Political situations are fluid. I think you shouldn't focus on what was intended by the founding fathers, I think you should focus on what the country is. The separation of church and state includes Atheism in by belief. So how do you run the country today with a large population of Atheists (I hear 15% of the country, corrections???) and an evangelical population of, I hear, some 80 million (facts courtesy of the crack of my ass).

Peace and Love and Empathy,

Matt
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24-07-2010, 12:37 PM
RE: Should religious doctrines be tolerated or opposed to elimination?
Hey Matt,

Sorry, should have been a little more clear:
First off, I was drawing questions from the post before mine, not really posing questions of my own. I was just trying to illustrate that there were many questions being asked, and suggesting some people start offering answers to the questions they are asking. I am, in fact, a fellow Canuck, so some of the questions in my post don't really apply to me as an individual, and I don't have the information to offer answers. Nor are they nescessarily even questions for which I seek an answer.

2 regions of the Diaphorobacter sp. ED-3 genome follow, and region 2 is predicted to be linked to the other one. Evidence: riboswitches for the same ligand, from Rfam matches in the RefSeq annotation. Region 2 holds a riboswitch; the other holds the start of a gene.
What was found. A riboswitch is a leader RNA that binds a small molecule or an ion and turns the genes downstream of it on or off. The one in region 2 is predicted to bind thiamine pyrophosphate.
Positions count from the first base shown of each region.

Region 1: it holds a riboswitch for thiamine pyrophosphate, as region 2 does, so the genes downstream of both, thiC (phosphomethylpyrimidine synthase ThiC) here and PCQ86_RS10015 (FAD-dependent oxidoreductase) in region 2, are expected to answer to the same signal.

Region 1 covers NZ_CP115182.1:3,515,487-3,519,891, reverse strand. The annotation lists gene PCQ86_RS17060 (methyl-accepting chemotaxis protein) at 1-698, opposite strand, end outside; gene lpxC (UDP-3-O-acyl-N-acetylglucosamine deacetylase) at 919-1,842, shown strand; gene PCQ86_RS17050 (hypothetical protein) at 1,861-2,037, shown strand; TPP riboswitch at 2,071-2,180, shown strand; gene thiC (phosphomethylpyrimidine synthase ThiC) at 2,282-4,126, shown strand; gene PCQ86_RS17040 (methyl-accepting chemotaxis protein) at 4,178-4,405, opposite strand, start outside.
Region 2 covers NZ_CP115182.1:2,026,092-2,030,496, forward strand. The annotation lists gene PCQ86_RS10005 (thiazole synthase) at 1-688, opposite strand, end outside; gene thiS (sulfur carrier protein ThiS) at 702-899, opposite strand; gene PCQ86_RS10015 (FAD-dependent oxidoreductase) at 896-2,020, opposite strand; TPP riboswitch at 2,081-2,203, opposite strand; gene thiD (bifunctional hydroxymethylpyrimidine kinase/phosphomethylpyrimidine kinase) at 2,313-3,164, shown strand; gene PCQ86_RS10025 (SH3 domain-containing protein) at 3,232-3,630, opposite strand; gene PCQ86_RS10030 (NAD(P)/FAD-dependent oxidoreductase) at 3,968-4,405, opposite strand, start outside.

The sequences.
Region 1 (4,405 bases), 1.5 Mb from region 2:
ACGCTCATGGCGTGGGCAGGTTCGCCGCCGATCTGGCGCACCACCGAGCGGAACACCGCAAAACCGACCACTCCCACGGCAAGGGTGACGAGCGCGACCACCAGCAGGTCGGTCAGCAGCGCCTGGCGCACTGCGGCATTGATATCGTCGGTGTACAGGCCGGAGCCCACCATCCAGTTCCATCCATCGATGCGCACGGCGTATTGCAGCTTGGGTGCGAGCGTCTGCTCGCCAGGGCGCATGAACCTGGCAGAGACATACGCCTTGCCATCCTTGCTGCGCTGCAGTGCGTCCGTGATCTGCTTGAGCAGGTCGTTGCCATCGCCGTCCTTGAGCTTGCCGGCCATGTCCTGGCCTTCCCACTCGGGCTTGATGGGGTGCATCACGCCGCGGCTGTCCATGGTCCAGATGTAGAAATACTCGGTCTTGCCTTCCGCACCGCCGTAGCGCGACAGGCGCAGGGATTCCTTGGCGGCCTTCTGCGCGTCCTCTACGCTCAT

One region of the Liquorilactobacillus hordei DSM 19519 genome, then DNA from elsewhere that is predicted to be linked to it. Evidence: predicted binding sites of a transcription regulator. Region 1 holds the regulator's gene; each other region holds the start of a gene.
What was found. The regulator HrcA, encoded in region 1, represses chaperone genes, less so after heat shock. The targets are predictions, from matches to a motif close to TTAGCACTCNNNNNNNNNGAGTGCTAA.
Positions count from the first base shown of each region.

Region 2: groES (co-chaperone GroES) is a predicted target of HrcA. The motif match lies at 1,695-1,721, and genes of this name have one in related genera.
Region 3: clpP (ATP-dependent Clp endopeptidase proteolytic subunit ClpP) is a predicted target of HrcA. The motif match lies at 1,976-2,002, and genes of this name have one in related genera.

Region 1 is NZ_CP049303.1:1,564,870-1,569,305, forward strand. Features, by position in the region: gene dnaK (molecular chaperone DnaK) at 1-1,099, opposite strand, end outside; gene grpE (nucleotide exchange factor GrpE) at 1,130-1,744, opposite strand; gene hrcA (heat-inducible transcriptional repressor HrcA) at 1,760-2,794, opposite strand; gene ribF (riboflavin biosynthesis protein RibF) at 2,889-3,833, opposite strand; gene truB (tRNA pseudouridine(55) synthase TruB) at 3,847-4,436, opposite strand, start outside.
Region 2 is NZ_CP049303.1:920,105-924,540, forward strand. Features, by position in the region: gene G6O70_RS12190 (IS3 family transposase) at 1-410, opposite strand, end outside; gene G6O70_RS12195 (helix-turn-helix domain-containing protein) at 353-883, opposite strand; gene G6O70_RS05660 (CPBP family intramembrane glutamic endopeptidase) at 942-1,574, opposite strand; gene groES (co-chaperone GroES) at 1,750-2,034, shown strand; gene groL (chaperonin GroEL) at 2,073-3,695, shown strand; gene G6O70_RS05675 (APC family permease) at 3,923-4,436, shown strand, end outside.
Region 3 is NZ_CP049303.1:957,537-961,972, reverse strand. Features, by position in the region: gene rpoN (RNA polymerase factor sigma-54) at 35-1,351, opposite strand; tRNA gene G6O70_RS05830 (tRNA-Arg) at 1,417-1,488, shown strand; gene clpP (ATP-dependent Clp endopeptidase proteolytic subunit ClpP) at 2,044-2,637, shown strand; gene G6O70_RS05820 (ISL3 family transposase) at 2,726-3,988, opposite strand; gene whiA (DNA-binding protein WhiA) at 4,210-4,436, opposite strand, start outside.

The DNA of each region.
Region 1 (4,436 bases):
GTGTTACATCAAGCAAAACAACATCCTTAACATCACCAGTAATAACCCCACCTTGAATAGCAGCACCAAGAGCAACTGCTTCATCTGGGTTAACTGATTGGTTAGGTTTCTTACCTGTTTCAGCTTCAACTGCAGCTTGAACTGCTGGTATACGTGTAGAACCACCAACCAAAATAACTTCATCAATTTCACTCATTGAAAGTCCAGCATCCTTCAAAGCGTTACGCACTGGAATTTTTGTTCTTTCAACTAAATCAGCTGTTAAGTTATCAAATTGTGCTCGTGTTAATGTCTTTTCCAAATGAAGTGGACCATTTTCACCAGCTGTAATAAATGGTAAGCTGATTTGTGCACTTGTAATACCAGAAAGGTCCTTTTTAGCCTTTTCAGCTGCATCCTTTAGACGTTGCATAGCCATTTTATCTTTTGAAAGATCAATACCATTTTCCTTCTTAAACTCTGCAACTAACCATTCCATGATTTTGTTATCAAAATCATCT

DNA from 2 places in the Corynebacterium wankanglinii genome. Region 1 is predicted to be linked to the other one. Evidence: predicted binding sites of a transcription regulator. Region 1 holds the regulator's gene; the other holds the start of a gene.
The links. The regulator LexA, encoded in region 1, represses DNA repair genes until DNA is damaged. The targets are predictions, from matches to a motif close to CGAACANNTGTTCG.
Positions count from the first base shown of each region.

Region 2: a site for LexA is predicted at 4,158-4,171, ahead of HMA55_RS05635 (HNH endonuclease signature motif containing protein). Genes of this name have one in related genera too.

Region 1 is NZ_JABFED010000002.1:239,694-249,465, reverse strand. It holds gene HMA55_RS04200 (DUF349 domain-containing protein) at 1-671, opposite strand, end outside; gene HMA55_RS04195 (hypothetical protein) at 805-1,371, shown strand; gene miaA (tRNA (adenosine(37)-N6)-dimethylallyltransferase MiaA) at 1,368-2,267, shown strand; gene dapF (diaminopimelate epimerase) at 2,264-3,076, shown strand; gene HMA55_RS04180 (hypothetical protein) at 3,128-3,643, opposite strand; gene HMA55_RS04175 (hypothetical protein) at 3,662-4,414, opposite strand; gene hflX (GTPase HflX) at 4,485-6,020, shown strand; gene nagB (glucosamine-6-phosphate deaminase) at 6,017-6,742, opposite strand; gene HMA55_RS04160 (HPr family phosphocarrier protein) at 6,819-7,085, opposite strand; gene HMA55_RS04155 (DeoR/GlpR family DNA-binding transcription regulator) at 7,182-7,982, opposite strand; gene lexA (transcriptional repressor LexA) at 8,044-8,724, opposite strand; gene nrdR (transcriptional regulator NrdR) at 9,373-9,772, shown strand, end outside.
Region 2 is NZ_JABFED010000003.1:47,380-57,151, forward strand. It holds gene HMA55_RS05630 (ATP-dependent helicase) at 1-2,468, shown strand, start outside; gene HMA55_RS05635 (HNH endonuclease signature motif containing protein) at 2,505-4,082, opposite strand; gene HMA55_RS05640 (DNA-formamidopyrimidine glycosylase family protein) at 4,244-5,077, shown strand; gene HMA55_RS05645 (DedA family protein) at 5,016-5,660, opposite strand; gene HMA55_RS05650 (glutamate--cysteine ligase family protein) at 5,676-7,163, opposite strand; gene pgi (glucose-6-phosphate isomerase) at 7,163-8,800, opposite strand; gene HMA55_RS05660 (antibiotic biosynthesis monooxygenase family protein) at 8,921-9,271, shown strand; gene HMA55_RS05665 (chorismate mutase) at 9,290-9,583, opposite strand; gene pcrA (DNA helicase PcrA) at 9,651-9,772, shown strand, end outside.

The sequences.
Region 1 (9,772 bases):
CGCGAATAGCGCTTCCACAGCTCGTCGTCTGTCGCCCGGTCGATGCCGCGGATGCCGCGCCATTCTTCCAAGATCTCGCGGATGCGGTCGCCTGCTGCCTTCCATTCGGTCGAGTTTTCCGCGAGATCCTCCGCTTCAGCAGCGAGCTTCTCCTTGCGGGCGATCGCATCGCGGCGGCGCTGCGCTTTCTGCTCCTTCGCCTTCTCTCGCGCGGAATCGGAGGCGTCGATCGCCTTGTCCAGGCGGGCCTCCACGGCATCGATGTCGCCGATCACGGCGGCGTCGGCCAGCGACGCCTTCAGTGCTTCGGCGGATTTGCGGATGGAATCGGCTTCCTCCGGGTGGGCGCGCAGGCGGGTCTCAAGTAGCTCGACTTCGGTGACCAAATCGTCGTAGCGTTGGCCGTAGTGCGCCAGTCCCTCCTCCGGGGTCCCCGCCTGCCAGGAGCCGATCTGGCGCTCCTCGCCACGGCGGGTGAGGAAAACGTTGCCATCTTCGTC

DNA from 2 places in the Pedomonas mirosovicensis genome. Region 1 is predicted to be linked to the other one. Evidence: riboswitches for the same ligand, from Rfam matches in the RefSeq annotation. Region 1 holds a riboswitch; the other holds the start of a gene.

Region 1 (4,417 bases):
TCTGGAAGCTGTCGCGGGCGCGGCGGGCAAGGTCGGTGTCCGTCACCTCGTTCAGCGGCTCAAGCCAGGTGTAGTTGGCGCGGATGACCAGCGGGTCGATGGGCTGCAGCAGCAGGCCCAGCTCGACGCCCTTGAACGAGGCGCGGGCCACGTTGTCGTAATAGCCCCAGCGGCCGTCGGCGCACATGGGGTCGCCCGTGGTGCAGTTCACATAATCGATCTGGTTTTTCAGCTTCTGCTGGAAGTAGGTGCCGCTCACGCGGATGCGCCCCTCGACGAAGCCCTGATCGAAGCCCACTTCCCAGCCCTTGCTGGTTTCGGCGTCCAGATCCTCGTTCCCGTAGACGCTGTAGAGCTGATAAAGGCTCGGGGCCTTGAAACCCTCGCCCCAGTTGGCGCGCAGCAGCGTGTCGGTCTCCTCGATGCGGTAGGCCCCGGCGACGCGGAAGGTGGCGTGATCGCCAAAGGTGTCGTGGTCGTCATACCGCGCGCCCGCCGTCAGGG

Just to touch on Residential schools here in Canada; for those of you who don't know much about the subject, some reading on it may prove very enlightening for you. Thanks to Matt for making the connection. I am a former corrections officer, and in our training we learned extensively about the effects of residential schools. On the job, we actually SAW them. These effects reverberate through generations. This should serve as a word of caution to tread lightly when imposing beliefs on others. (I believe thats the point Matt is making, and a good point at that).


.....Just a little clarity.

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24-07-2010, 02:25 PM
RE: Should religious doctrines be tolerated or opposed to elimination?
Quote:I do ask the question though, why can't both creationism and evolution be taught with the preamble, "this is what some people believe and this is what other people believe?"

because creationism bases on faith and evolution bases on facts. ive been reading some arguments ''against evolution'' but there has been no good arguments against evolution, just some disagreement about some detail.

Q:why should the creation myth of christian mythology be taught, but not other creation myths?
A:because theres a christian plurality.
Q:how is the christian creation myth more credible than other creation stories?
A:i do not know.

im sorry, i wasnt going to take part in this discussion as i dont live in the US and therefore it would be wrong from me to assume that id know how things really are in north america, but this was a question so stupid i couldnt resist giving my answer.